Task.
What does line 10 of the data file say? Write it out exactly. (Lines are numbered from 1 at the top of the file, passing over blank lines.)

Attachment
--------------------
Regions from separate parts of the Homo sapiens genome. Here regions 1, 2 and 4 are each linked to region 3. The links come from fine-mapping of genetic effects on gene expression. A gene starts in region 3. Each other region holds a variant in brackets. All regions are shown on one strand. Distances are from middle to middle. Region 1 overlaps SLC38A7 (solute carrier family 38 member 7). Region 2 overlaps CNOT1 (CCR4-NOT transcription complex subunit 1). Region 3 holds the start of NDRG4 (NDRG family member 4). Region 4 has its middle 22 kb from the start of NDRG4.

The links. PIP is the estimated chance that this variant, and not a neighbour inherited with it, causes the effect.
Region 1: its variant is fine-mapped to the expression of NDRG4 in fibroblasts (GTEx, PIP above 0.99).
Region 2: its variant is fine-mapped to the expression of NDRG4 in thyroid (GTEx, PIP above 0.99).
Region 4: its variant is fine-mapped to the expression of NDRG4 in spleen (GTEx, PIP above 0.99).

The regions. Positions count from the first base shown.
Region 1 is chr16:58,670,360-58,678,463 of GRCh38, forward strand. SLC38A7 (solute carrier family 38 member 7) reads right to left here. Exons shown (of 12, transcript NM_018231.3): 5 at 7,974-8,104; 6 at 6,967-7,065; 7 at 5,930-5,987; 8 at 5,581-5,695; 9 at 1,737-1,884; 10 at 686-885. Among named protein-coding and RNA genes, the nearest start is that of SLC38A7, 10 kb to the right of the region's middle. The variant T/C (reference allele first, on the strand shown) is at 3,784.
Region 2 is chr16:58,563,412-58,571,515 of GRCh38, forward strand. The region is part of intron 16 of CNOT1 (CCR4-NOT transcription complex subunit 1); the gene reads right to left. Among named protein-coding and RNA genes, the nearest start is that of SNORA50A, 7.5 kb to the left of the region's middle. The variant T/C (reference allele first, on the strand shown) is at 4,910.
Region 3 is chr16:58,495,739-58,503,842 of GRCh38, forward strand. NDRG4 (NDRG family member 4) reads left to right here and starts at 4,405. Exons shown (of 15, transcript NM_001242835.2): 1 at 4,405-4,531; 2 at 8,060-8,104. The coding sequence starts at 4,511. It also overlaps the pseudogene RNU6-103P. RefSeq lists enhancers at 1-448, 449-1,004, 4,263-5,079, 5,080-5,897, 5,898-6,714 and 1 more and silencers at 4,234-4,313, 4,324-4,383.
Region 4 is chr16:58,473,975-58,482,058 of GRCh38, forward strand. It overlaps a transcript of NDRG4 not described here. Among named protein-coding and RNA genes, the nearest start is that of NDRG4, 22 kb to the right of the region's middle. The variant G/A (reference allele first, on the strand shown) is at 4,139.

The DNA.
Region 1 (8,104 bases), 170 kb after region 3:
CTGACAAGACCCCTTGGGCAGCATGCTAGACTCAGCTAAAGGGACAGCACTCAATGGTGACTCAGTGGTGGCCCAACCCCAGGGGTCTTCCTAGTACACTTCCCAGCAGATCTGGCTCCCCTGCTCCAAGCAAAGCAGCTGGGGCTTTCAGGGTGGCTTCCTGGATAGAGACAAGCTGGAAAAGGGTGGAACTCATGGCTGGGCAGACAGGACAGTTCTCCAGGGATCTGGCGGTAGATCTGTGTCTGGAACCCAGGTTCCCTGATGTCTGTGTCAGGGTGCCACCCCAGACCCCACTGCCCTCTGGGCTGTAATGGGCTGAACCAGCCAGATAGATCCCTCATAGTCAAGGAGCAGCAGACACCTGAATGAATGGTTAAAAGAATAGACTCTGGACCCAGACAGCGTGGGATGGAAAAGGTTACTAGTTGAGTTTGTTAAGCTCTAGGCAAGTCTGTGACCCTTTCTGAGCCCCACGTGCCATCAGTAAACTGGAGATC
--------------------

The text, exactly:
Region 4 is chr16:58,473,975-58,482,058 of GRCh38, forward strand. It overlaps a transcript of NDRG4 not described here. Among named protein-coding and RNA genes, the nearest start is that of NDRG4, 22 kb to the right of the region's middle. The variant G/A (reference allele first, on the strand shown) is at 4,139.